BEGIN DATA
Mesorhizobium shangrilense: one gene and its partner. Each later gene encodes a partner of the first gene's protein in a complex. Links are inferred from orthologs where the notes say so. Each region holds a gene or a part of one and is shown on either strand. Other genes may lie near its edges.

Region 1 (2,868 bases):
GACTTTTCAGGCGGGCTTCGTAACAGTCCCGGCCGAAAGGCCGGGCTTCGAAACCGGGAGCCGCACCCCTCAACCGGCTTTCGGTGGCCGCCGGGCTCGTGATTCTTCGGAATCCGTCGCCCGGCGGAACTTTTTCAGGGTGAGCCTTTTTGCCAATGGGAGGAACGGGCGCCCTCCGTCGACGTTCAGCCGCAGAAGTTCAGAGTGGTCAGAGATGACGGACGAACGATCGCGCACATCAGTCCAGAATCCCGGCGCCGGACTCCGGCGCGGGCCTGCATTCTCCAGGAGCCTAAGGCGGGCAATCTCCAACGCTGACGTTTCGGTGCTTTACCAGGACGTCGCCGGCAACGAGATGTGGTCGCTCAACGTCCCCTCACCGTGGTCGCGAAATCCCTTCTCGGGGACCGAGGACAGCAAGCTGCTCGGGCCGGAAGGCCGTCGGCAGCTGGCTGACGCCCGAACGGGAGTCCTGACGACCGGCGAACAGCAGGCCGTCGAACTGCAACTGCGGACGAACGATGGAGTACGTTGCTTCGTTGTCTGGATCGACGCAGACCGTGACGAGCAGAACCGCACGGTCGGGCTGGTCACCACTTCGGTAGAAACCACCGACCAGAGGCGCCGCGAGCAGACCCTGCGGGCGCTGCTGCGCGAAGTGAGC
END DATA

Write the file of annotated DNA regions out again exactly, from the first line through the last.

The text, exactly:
Mesorhizobium shangrilense: one gene and its partner. Each later gene encodes a partner of the first gene's protein in a complex. Links are inferred from orthologs where the notes say so. Each region holds a gene or a part of one and is shown on either strand. Other genes may lie near its edges.

Region 1 (2,868 bases):
GACTTTTCAGGCGGGCTTCGTAACAGTCCCGGCCGAAAGGCCGGGCTTCGAAACCGGGAGCCGCACCCCTCAACCGGCTTTCGGTGGCCGCCGGGCTCGTGATTCTTCGGAATCCGTCGCCCGGCGGAACTTTTTCAGGGTGAGCCTTTTTGCCAATGGGAGGAACGGGCGCCCTCCGTCGACGTTCAGCCGCAGAAGTTCAGAGTGGTCAGAGATGACGGACGAACGATCGCGCACATCAGTCCAGAATCCCGGCGCCGGACTCCGGCGCGGGCCTGCATTCTCCAGGAGCCTAAGGCGGGCAATCTCCAACGCTGACGTTTCGGTGCTTTACCAGGACGTCGCCGGCAACGAGATGTGGTCGCTCAACGTCCCCTCACCGTGGTCGCGAAATCCCTTCTCGGGGACCGAGGACAGCAAGCTGCTCGGGCCGGAAGGCCGTCGGCAGCTGGCTGACGCCCGAACGGGAGTCCTGACGACCGGCGAACAGCAGGCCGTCGAACTGCAACTGCGGACGAACGATGGAGTACGTTGCTTCGTTGTCTGGATCGACGCAGACCGTGACGAGCAGAACCGCACGGTCGGGCTGGTCACCACTTCGGTAGAAACCACCGACCAGAGGCGCCGCGAGCAGACCCTGCGGGCGCTGCTGCGCGAAGTGAGC